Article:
Health conditions and welfare have improved over the past three decades, but Laos is still one of the poorest countries in East and Southeast Asia. In 2008, it was estimated that 19% of residents were chronically malnourished, mainly children in rural areas. In this respect, nothing had improved during the previous ten-year period. More than 70 percent live in self-catering agriculture and many of them belong to minority people. They live in remote mountain villages with great deficiencies in communications and social service. The differences in wealth between them and most of the cities are growing. The most vulnerable are Sinotibetan ethnic groups, followed by the Hmong-mien. Visit AbbreviationFinder to see the definitions of LAO and acronym for Laos.
In 2008, 72 percent of urban households had access to clean water but only 51 percent of rural households. Toilets and drains were found for 86% in cities but only 38% in rural areas. Maternal mortality in connection with pregnancy and childbirth has decreased correspondingly, but is still high, internationally. The differences in mortality between city and countryside and between different provinces are very evident. The prevalence of malaria has decreased significantly during the 1990s, but malaria is still a common cause of death. The prevalence of HIV/AIDS in the country is low in a regional comparison.
In the mid-00s there were 4 doctors and 12 beds per 10,000 residents. Health care is mainly state, but in the cities there are also private pharmacies and clinics. In remote areas there are usually only volunteers with very short education. In 2007, 30 percent of the medical expenses were covered by aid, but often such projects are competing or overlapping. Check to see Laos population.
Several social insurance systems have been established during the 1990s, but there are a number of obstacles to making them general. The majority of the employed are in the informal sector of business and they often lack money to pay insurance premiums. In addition, the insurance systems are administratively underdeveloped. A compulsory insurance system covers all government employees and includes health care as well as pensions, child benefits, work injuries, maternity benefits and life insurance. Pension is paid to men from the age of 60 and to women from the age of 55. A similar mandatory system exists in private companies with ten and more employees, but only in some of the provinces. Others may take out voluntary health insurance. However, the connection to the latter two systems is very slow. In 2009, less than 8 percent of the population had social insurance. For the poorest, state social assistance should cover the cost of sickness, but the tax revenue required for this is not enough.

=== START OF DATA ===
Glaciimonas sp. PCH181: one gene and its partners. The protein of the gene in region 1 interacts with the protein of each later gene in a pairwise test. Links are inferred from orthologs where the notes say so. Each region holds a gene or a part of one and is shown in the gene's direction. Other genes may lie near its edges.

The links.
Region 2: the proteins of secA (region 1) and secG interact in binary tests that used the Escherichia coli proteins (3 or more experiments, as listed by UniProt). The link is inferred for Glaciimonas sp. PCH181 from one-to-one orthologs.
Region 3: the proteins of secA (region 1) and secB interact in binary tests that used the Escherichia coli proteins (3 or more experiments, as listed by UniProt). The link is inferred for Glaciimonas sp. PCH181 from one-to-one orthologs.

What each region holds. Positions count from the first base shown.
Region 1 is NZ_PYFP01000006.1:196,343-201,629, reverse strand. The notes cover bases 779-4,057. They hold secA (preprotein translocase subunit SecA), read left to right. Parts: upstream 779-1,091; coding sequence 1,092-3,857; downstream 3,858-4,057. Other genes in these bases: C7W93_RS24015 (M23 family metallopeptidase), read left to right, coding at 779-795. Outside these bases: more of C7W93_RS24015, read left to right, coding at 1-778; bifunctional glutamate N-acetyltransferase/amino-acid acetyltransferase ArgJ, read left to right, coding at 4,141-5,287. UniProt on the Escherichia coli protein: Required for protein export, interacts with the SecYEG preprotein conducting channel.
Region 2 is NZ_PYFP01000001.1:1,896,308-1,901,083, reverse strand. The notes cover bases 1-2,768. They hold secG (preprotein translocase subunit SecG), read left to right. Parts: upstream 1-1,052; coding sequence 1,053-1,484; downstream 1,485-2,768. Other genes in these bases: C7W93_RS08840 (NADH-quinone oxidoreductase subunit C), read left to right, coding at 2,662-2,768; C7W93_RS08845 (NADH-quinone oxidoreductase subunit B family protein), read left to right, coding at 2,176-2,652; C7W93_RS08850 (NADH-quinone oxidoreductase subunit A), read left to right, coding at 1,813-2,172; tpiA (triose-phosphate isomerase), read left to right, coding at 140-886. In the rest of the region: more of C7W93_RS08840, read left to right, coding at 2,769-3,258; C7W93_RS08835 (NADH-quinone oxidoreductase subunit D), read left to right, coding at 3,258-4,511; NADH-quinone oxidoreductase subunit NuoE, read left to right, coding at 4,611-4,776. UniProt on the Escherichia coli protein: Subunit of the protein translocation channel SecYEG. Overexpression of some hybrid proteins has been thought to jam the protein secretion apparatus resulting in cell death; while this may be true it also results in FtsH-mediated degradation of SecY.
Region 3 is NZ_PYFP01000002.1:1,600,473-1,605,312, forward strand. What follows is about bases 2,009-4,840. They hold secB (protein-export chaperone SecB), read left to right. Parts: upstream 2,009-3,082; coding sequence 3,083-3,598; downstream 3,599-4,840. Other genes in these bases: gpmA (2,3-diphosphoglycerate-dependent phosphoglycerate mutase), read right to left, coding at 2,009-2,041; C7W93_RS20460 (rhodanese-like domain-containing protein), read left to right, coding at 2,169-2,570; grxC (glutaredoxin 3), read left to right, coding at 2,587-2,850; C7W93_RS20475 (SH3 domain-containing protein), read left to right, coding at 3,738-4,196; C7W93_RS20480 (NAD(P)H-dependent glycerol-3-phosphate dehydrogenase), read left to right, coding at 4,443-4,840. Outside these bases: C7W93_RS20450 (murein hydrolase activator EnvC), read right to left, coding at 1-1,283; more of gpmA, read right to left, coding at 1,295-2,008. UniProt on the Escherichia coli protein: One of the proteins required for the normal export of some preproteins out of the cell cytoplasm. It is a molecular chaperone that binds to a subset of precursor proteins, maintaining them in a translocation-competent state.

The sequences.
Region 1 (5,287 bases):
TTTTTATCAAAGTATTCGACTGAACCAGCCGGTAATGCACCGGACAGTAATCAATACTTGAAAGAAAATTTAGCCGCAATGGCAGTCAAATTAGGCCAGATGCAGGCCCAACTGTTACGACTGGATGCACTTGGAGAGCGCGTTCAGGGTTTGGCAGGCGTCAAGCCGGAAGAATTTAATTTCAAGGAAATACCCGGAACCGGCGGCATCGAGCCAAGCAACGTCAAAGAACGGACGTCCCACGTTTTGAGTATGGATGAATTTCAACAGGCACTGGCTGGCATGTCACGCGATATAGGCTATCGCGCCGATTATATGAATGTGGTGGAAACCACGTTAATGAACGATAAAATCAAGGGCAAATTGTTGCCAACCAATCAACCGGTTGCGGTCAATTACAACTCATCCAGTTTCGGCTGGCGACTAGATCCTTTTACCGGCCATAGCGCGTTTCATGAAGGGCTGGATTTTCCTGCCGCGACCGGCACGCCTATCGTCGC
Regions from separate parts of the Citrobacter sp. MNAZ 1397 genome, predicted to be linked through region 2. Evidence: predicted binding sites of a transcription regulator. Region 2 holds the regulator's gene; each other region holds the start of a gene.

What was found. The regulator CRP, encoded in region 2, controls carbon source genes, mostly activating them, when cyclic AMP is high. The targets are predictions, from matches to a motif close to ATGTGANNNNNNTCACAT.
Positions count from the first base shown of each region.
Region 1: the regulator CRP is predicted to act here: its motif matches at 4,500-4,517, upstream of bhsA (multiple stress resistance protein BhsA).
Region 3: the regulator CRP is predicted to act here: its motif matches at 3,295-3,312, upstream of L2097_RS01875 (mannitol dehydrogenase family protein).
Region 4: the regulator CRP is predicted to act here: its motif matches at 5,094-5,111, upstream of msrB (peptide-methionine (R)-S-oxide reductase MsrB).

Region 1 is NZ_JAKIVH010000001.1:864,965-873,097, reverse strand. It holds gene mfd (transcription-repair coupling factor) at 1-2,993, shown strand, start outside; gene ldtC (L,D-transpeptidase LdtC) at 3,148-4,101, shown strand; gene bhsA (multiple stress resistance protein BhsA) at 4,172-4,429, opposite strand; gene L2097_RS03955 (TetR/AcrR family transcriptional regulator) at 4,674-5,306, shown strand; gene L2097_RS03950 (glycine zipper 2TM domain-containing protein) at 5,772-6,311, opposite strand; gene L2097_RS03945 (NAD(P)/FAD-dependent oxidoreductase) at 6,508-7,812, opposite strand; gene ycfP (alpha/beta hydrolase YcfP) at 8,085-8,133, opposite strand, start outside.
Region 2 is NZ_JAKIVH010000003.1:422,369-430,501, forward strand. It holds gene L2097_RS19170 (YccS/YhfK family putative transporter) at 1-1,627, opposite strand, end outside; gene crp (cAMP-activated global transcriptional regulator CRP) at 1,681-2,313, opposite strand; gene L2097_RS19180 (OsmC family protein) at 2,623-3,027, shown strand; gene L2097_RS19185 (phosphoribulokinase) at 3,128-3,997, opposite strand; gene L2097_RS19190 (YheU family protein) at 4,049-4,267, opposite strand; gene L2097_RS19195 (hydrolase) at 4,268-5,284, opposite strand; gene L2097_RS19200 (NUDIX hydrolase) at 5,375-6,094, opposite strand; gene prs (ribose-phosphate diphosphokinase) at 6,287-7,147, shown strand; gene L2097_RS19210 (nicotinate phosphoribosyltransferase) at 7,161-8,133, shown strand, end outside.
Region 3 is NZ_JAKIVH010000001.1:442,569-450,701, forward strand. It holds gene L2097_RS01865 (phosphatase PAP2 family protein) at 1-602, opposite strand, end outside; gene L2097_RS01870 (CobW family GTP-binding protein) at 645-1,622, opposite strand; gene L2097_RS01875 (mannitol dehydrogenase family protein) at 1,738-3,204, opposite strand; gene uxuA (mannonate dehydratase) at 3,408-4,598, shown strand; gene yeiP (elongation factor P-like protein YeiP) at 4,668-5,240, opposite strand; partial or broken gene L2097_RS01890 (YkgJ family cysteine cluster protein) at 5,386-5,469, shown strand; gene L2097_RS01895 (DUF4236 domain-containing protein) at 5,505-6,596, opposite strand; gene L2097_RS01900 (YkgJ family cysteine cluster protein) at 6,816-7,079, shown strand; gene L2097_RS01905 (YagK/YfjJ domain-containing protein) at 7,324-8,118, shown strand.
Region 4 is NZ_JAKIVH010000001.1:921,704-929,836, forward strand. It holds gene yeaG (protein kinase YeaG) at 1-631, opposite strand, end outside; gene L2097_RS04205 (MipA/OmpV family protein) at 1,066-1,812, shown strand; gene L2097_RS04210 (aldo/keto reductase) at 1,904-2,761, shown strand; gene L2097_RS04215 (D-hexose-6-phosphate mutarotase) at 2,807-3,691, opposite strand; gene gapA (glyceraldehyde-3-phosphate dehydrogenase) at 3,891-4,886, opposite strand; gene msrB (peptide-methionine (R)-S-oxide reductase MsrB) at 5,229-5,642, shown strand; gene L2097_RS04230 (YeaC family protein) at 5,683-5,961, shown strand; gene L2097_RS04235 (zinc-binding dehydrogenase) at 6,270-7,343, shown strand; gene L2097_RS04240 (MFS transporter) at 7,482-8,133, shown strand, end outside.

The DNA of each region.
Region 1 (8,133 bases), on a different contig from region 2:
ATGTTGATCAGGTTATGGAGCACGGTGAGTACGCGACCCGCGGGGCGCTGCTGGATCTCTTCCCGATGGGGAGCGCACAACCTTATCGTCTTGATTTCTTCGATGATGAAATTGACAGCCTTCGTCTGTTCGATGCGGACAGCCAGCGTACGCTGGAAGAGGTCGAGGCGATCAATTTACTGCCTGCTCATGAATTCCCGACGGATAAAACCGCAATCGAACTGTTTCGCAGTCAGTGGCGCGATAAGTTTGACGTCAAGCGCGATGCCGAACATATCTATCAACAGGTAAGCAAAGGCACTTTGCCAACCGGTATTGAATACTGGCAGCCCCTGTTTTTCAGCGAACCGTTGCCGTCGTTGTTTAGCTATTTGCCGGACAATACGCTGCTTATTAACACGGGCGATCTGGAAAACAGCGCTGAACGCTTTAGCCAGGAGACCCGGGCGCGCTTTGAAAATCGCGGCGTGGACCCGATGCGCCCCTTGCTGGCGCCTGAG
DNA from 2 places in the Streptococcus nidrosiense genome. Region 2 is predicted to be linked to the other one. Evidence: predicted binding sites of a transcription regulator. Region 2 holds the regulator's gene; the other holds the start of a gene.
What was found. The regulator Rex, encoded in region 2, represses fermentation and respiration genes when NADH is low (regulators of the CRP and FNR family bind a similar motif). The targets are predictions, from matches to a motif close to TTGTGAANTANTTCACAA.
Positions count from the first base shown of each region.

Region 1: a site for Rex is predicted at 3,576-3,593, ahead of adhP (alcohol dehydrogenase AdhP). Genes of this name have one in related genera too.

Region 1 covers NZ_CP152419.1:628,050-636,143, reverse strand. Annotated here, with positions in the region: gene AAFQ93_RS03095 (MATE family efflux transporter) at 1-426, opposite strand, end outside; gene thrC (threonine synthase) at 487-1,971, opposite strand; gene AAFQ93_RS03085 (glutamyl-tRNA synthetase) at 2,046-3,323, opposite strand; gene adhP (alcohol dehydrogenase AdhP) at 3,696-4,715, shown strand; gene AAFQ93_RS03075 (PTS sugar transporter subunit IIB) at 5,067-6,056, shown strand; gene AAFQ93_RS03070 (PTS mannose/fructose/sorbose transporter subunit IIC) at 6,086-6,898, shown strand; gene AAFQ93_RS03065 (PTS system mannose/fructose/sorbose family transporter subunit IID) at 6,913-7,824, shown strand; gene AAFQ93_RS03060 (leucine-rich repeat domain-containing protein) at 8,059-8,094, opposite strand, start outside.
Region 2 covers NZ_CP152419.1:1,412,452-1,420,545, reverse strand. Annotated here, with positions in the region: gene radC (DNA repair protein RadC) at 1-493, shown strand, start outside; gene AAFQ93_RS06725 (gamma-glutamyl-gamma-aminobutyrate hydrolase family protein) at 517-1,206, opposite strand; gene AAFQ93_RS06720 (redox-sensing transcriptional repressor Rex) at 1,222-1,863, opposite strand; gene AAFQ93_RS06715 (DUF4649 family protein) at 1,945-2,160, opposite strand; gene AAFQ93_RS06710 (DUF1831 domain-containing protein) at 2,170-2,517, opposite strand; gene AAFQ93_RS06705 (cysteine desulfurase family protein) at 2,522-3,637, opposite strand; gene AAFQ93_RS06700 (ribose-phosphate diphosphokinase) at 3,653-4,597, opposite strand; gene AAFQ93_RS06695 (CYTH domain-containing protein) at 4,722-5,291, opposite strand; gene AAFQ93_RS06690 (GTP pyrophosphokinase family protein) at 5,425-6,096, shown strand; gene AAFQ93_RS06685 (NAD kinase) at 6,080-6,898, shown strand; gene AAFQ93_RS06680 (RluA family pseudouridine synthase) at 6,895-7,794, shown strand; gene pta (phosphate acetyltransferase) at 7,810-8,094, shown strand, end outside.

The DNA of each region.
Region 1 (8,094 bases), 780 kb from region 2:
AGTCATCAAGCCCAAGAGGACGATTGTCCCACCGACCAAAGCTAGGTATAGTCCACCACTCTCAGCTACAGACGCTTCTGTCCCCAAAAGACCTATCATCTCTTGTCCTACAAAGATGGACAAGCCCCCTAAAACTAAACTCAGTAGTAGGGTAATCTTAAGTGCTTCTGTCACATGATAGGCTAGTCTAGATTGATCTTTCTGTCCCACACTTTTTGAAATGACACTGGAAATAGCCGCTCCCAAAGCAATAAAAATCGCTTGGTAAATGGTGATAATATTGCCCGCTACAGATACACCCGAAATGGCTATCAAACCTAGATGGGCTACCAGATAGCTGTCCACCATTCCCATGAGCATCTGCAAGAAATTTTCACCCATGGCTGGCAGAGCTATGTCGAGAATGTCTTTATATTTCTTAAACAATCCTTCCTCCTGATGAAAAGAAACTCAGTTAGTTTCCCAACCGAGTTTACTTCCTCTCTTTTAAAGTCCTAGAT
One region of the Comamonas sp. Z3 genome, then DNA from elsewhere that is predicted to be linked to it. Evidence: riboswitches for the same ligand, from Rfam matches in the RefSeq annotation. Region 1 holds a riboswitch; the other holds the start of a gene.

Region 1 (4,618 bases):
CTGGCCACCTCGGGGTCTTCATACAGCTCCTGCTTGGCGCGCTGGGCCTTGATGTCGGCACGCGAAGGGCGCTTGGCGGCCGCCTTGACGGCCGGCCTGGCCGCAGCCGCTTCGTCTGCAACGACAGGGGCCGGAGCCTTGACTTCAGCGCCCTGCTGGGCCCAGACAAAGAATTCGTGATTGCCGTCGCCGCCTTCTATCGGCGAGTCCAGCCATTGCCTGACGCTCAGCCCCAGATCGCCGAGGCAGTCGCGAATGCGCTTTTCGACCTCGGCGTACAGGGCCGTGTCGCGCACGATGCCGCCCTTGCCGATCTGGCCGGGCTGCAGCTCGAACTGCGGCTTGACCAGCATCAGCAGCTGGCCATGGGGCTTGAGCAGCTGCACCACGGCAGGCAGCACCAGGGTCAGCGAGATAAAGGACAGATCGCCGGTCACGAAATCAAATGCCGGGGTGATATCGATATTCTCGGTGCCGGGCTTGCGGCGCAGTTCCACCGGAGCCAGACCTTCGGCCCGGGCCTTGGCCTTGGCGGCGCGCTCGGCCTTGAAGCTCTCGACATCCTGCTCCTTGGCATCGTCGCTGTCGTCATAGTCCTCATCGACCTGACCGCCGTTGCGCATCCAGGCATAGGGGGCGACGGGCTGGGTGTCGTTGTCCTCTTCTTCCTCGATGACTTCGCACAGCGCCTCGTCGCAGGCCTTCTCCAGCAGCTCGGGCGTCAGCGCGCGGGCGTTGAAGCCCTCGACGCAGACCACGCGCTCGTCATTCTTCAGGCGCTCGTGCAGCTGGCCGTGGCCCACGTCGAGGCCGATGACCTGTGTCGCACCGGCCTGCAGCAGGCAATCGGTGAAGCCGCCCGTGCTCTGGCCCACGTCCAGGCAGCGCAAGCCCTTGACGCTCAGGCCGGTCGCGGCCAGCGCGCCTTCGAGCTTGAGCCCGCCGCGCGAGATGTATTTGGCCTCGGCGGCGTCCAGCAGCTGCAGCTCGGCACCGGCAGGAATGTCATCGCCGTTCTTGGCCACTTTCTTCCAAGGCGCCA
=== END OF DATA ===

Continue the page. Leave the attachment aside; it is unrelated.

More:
The economy is in conditions of heavy backwardness: estimates made by the World Bank attributed to Laos a per capita income of no more than 250 dollars (data relating to 1991). Three quarters of the active population are employed in the primary sector, which contributes less than 60% to the formation of the gross national product.
Only 3.8% of the territory is arable; to this is added 3.4% of meadows and pastures. Over 54% is covered by forests that are widely exploited to obtain various types of wood including teak. Agriculture, largely collectivized, relies on cooperatives, but denounces a very strong delay. Next to rice, corn, potatoes, cassava and peanuts, tobacco, cotton, and fruit belonging to various climatic regions (citrus fruits, bananas, pineapples, etc.) are grown. The breeding is aimed above all at pigs and buffaloes also employed in rural work. Fishing is practiced along rivers and in ponds. The subsoil seems rich, but little valued. For the moment, mainly tin is being mined, but significant deposits of lead and zinc minerals are also reported.
Apart from a few tobacco, cement and timber processing plants (sawmills), the industry is still at a handicraft level and satisfies local markets. However, a development program is underway, supported by European countries, with the aim of improving socio-sanitary conditions (in 1987 there were over 130,000 cases of malaria) and economic conditions, today among the most precarious in the world. The country is almost totally dependent on imports, mainly from Thailand, and on international aid. The economic development plans followed one another over the years: the one relating to the period 1991-95 has as its objectives the strengthening of infrastructures and the creation of export-oriented production activities, in an attempt to improve the serious deficit in the balance of payments.